New Rivers Press Many Voices Project Competition: Two prizes of $1,000 each, publication by New Rivers Press, and 15 author copies are given annually for a poetry collection and a book of fiction or creative nonfiction by an emerging writer. Writers who have not published more than two full-length books are eligible. Deadline: December 31. Entry fee: $25.
North Carolina Writers’ Network Jacobs/Jones African American Literary Prize: A prize of $1,000 and possible publication in the Carolina Quarterly is given annually for a short story or an essay that “conveys the rich and varied existence of Black North Carolinians.” Black writers who live in North Carolina are eligible. Bridgette A. Lacy will judge. Deadline: January 2. Entry fee: $20.
Nowhere Magazine Travel Writing Contest: A prize of $1,000 and publication in Nowhere Magazine is given twice yearly for a poem, a short story, or an essay that “possesses a powerful sense of place.” Porter Fox will judge. Unpublished and published pieces that have not already been chosen as a contest winner are eligible. Deadline: January 1. Entry fee: $25.
Press 53 Award for Short Fiction: A prize of $1,000, publication by Press 53, and 50 author copies is given annually for a story collection. Kevin Morgan Watson will judge. Deadline: December 31. Entry fee: $30.
River Styx Micro-Fiction Contest: A prize of $1,500 and publication in River Styx is given annually for a short short story. Deadline: December 31. Entry fee: $15, which includes a copy of the prize issue.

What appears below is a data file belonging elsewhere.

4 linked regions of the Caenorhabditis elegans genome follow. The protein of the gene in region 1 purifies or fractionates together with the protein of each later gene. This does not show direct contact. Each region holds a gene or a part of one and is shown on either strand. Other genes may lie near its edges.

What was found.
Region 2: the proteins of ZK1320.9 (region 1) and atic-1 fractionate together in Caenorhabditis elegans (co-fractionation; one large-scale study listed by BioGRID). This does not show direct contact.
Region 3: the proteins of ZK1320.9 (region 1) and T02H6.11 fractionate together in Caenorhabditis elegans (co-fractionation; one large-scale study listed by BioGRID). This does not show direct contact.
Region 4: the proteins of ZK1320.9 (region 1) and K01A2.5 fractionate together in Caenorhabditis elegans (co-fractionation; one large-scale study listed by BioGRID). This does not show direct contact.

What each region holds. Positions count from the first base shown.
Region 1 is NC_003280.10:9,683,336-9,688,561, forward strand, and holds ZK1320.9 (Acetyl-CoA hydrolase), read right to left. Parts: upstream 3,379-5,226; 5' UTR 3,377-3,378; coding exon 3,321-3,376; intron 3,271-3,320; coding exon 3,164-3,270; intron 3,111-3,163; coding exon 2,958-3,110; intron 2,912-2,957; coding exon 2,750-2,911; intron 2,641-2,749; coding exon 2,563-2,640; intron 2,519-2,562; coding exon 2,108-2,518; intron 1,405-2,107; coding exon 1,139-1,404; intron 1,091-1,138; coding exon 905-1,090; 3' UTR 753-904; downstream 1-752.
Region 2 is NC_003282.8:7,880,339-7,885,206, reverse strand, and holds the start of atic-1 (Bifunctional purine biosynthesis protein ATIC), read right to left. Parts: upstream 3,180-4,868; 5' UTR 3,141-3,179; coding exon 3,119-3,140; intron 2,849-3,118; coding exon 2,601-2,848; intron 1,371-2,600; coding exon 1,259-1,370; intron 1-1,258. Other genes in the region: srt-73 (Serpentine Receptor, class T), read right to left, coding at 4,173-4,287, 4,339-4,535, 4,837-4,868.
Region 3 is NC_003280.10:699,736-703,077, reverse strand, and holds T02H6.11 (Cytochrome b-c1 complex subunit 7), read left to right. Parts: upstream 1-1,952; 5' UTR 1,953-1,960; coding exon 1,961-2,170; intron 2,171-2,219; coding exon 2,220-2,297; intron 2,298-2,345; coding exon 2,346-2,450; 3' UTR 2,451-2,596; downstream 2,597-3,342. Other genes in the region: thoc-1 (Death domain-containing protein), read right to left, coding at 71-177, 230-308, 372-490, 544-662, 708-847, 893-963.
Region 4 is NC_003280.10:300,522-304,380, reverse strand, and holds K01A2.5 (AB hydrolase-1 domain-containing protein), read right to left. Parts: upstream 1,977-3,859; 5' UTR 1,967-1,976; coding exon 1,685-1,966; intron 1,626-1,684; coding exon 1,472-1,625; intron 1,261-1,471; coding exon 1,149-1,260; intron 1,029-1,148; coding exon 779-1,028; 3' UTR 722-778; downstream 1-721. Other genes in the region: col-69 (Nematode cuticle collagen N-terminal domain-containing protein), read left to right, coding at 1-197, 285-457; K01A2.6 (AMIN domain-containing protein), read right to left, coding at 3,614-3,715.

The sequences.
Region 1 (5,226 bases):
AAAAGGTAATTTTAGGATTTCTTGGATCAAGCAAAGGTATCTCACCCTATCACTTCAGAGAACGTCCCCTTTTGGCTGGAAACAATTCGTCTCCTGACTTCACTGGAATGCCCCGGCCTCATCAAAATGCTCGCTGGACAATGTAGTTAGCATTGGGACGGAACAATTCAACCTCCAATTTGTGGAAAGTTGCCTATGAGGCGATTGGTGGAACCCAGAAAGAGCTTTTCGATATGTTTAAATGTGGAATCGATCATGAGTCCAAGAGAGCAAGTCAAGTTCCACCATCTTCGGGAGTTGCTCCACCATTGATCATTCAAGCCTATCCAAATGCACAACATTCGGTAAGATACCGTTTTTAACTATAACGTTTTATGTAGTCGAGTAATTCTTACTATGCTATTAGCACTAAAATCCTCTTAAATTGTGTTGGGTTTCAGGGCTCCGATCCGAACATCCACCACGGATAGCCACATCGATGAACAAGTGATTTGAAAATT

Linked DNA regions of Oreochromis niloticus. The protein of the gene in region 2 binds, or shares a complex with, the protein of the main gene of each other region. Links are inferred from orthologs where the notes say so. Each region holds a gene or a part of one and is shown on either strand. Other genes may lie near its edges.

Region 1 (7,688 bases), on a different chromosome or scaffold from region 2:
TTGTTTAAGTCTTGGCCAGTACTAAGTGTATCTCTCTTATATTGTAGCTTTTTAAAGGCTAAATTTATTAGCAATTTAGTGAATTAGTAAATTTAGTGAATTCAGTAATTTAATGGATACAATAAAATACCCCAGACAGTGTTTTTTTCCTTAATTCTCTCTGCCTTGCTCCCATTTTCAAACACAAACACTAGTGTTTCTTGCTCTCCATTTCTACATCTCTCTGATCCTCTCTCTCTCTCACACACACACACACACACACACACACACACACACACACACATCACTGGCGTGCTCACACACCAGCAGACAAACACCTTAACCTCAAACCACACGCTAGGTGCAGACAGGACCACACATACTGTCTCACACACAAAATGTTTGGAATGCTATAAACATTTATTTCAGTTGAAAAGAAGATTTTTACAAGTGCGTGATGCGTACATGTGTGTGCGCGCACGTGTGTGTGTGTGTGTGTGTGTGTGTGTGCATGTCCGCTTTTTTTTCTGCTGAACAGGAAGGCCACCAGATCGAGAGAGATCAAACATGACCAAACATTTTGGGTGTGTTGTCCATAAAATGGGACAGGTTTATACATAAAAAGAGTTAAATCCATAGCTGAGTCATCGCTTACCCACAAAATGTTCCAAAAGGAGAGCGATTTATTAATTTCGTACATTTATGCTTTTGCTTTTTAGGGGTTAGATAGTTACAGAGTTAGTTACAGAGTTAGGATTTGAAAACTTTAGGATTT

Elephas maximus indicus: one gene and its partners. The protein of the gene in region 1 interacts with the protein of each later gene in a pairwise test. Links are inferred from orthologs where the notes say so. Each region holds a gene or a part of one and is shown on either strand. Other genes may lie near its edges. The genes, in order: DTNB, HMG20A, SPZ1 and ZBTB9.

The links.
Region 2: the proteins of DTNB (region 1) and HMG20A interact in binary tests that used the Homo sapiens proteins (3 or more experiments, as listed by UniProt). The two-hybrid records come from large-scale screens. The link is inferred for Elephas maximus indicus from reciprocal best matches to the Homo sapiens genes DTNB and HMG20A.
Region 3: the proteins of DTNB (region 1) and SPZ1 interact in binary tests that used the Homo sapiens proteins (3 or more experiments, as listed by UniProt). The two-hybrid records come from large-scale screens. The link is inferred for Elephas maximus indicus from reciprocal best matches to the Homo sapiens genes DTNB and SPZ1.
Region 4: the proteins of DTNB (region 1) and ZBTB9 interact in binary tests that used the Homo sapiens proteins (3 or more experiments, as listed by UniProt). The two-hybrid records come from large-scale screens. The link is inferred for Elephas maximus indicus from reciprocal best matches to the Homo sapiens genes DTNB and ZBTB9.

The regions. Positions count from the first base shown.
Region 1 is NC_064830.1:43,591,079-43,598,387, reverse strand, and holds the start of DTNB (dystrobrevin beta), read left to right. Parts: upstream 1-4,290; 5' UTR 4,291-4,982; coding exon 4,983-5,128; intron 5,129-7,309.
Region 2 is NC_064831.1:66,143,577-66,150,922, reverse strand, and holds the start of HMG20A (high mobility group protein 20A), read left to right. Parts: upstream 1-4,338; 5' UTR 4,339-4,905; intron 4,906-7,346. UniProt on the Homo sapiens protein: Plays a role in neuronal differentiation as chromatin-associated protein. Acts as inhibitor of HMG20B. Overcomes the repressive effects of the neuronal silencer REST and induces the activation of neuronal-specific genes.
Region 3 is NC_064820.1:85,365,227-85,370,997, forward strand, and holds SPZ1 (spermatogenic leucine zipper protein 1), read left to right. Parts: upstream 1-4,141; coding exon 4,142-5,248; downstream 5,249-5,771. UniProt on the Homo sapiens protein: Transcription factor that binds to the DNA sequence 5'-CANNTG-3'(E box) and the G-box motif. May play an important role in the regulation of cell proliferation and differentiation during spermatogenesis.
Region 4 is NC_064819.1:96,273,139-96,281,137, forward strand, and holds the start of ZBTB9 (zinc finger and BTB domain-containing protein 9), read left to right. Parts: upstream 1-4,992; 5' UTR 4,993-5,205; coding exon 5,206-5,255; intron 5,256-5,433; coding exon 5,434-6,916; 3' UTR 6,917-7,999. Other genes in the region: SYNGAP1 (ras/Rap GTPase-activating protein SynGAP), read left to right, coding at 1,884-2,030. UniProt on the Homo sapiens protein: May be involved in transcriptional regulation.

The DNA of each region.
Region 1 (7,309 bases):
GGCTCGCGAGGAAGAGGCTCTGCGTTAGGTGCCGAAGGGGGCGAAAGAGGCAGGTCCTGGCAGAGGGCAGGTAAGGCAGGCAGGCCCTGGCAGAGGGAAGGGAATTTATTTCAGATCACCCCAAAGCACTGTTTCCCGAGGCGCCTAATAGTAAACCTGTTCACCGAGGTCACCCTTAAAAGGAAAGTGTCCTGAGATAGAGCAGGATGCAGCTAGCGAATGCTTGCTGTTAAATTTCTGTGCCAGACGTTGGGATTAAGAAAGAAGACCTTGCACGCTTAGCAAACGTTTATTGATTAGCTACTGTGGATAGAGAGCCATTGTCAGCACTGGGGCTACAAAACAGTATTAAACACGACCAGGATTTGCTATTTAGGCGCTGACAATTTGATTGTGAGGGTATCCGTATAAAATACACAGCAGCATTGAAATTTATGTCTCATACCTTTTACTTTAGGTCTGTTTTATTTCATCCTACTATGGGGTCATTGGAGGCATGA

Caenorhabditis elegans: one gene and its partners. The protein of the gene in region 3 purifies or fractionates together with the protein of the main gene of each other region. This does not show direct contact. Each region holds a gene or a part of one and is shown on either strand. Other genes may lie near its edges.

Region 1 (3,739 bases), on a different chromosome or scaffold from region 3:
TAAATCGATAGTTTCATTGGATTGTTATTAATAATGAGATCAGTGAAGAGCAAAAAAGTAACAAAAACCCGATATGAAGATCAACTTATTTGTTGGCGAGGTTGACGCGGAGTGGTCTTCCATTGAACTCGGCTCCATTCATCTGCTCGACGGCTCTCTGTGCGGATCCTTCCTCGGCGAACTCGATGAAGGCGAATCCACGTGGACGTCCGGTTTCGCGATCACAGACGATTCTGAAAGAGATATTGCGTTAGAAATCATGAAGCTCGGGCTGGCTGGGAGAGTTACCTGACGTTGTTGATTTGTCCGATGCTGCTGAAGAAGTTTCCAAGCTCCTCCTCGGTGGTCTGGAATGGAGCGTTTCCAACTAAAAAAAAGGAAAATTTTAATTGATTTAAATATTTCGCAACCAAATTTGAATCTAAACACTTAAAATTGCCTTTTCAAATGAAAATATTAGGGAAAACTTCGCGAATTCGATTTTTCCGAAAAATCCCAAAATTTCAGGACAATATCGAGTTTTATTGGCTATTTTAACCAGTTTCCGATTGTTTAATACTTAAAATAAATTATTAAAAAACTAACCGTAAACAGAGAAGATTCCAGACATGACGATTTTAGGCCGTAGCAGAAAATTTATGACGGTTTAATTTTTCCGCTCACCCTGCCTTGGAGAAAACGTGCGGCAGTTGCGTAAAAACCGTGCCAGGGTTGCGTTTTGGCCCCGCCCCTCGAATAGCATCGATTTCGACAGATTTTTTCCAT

San José State University Steinbeck Fellowships in Creative Writing: Yearlong residencies at San José State University in San José, California, which include a stipend of $15,000 each, are given annually to fiction writers and creative nonfiction writers. The fellows will give one public reading each semester and must live in the San José area during the academic year. Deadline: January 2. Entry fee: none.
Three Percent Best Translated Book Awards: Two awards of $10,000 each are given annually for a poetry collection and a short story collection or novel translated into English for the first time and published in the previous year. The winning author will receive $5,000; the translator or translators will receive $5,000. Nancy Naomi Carlson, Patricia Lockwood, Aditi Machado, Laura Marris, and Brandon Shimoda will judge in poetry; Elisa Wouk Almino, Pierce Alquist, Hailey Dezort, Louisa Ermelino, Hal Hlavinka, Keaton Patterson, Christopher Phipps, Lesley Rains, and Justin Walls will judge in fiction. Deadline: December 31. Entry fee: none.